You might have noticed that the Exchange Online Admin Center (EAC) is showing its age. Compared to the other workload admin centers in Office 365, EAC is positively creaking at the seams, much like myself.
At the Ignite 2019 conference, Microsoft said that they are working on a new EAC. The new portal is now available in preview and can be launched from the old EAC or through this link. Because it’s a preview, not everything available in the old EAC has been moved across. You can also expect to meet some bugs, especially with new features.
A new addition to the EAC GUI is the ability to restore deleted items for user and shared mailboxes. This capability has existed since 2018, but up to now it’s only been possible with PowerShell. Essentially, what’s now available is a GUI for the Get-RecoverableItems and Restore-RecoverableItems cmdlets to make it possible for administrators who don’t know PowerShell to recover deleted items on behalf of users.
To use the feature, the account being used must hold the RBAC mailbox import/export role. This role must be assigned to accounts (not even tenant administrators automatically have the role). An administrator account that doesn’t hold the role can select a mailbox, but they won’t be able to choose the Recover deleted items option from the mailbox properties (Figure 1).
A search form (Figure 2) opens to show all the recoverable items available for the chosen mailbox.
To recover one or more items, select them from the list and click the Recover deleted items button. After a short delay, the items are moved back to their original folder, which you can see in the list.
Busy mailboxes are likely to store tens of thousands of deleted messages. Filters are available to look for items by date range (up to 30 days in the past – see why below), subject, item type (email, appointment, contact, task, and file), and entry ID (a unique identifier for a mailbox item).
Filters are also available to limit items shown to those stored in the three supported locations deleted items can be recovered from:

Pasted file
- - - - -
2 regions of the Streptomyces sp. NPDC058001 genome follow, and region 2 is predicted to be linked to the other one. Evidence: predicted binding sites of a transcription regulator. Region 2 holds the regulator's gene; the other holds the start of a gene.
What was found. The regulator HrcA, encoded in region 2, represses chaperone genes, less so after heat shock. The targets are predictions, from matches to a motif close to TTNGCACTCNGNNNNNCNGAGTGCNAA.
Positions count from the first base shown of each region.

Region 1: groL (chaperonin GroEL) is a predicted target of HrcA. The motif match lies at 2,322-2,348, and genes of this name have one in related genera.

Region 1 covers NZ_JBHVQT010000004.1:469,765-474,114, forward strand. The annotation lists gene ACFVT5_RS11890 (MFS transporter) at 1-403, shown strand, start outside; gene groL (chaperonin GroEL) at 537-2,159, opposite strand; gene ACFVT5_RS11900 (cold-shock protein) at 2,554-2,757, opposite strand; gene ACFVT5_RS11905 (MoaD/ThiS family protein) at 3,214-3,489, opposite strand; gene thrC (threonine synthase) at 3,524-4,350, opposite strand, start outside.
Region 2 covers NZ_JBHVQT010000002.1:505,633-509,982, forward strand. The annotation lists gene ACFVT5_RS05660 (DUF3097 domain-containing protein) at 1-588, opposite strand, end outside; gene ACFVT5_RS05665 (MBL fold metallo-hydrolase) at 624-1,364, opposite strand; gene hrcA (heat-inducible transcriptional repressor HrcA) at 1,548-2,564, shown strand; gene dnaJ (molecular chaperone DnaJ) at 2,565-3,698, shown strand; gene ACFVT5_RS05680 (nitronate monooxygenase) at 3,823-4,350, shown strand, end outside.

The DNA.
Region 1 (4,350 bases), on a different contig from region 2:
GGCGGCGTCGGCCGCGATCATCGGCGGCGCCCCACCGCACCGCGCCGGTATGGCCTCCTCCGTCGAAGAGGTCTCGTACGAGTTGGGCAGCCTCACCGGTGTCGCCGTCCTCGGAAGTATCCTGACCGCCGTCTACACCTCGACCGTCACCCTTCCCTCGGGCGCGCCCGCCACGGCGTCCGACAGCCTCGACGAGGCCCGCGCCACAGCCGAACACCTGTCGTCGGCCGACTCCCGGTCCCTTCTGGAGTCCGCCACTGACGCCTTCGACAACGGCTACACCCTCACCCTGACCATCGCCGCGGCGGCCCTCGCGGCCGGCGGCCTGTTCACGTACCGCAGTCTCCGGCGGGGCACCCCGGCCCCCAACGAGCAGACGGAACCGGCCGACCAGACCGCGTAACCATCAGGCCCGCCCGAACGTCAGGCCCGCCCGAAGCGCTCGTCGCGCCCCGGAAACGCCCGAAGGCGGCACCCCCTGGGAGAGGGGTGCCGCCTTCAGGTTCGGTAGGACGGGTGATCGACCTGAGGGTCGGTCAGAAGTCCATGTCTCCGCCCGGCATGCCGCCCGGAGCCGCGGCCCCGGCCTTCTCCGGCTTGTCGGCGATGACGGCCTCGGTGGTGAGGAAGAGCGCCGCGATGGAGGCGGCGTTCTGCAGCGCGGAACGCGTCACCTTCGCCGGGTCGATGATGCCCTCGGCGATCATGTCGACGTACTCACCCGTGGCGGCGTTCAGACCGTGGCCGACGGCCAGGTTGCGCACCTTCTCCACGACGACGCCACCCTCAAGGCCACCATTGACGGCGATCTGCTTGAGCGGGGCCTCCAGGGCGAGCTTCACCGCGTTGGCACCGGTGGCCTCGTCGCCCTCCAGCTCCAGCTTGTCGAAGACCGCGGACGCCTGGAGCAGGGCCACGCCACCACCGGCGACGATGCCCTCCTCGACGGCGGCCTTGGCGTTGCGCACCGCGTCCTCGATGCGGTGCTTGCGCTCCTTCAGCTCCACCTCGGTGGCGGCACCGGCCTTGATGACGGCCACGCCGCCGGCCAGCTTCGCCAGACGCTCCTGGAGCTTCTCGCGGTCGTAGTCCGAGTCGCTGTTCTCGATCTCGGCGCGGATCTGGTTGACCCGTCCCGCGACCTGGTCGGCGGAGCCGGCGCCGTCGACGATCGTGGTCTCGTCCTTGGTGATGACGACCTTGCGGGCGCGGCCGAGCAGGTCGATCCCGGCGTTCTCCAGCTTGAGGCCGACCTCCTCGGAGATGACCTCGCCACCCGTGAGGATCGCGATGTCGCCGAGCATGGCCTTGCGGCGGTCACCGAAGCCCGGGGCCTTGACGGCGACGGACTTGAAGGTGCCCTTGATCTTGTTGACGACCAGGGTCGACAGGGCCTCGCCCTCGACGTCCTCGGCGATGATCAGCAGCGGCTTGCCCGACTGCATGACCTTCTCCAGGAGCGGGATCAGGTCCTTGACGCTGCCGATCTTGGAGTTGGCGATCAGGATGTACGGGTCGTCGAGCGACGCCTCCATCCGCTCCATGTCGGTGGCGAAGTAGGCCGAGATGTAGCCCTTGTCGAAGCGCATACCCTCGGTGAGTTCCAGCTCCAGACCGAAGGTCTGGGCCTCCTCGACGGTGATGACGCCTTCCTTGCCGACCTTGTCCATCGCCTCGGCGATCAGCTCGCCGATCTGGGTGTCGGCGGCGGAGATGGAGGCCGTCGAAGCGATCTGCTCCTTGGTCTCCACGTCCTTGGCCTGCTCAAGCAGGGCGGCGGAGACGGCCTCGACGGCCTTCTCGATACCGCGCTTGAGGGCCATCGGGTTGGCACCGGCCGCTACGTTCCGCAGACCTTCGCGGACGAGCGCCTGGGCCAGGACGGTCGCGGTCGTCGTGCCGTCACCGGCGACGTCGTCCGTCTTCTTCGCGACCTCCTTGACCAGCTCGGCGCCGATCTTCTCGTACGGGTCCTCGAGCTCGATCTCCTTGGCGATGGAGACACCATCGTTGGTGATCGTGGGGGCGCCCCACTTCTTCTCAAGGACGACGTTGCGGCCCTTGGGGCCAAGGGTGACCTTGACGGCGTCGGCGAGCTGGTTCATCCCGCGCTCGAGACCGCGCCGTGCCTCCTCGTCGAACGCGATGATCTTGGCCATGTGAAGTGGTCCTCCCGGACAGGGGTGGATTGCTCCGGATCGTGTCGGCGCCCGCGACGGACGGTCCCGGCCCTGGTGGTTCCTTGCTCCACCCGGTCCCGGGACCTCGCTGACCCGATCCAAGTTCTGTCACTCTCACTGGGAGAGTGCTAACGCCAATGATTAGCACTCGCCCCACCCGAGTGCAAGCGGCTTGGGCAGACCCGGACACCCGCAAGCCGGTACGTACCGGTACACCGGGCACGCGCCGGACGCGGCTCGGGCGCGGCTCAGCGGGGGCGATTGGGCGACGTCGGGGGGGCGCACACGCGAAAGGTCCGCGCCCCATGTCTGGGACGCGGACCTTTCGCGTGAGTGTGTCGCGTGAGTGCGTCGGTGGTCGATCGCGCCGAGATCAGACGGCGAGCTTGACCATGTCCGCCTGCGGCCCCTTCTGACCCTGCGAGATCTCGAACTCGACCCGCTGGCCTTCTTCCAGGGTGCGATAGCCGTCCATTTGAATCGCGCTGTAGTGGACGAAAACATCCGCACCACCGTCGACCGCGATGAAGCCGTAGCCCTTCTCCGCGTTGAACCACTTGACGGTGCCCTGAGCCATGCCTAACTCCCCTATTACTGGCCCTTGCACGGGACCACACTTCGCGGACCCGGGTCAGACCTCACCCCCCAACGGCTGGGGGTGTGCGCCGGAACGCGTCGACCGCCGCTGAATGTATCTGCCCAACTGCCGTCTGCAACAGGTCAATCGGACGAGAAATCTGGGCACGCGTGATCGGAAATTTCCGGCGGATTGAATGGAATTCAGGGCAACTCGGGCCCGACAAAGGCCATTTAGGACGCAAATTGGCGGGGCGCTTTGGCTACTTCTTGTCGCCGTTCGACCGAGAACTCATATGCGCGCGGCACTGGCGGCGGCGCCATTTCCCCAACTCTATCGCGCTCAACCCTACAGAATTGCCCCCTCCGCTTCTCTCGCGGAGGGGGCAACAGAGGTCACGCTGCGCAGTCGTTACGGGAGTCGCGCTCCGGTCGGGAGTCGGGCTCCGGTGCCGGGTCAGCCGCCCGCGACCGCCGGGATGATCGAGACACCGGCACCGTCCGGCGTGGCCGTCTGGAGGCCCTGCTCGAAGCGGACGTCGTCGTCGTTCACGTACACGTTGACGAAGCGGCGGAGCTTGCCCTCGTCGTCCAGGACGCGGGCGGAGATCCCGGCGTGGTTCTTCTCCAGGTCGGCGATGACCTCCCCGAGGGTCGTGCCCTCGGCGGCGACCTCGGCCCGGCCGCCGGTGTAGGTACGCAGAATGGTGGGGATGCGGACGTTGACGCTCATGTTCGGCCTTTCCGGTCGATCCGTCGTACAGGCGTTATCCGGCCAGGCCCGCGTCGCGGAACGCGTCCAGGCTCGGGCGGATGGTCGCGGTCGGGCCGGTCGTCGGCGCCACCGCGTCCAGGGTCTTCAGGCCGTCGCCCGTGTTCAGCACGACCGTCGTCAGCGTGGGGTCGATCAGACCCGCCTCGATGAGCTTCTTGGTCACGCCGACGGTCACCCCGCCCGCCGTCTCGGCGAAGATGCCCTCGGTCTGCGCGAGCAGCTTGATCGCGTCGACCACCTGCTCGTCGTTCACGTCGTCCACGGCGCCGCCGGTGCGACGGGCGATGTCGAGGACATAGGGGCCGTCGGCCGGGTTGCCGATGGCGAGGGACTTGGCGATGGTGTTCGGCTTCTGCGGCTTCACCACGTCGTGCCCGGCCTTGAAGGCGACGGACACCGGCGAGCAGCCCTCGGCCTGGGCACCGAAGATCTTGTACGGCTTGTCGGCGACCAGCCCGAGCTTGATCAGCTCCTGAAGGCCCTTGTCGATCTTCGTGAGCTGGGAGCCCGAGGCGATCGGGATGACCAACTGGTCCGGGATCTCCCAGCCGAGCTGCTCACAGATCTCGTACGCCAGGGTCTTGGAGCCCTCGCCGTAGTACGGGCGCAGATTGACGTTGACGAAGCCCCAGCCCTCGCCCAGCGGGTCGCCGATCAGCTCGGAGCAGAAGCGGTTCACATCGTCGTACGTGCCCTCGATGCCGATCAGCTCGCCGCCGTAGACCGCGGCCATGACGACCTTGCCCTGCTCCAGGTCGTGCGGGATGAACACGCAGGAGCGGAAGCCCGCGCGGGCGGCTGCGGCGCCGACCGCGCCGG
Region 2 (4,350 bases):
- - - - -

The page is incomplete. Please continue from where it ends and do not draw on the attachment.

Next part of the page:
Users can restore deleted items themselves from the first two locations. Items are retrieved from Deleted Items by using a client to move them to another folder. Items in the Deletions folder in Recoverable Items are retrieved with the Recover Deleted Items option available in Outlook and OWA.
Because the new GUI is built on top of the Get-RecoverableItems and Restore-RecoverableItems cmdlets, it’s unsurprising that the feature set is limited by the capabilities of the cmdlets. Although most will prefer to use the GUI, reverting to PowerShell is still useful when you need to use a precise date range for a search. EAC offers fixed 7, 14, and 30 days, while you can limit the date range even more with PowerShell. For example:
Get-RecoverableItems -Identity James.Ryan -SourceFolder PurgedItems -FilterStartTime “13-Jun-2020 00:17” -FilterEndTime “13-Jun-2020 00:35”
This is useful when searching through a busy mailbox when even a 7-day search might return hundreds of messages.
Another reason to use PowerShell is if you need to restore items to multiple mailboxes (perhaps after an unfortunate accident when purging items). EAC limits processing to a single mailbox.
The new EAC might become generally available later this year. We’ve learned from previous portal transitions that it can take many months and sometimes years before Microsoft is able to move all the functionality from an old portal to its modern equivalent (the SharePoint Online admin center is a good example). At least while the transition happens, you’ll be able to use some new GUI to restore deleted messages if needed.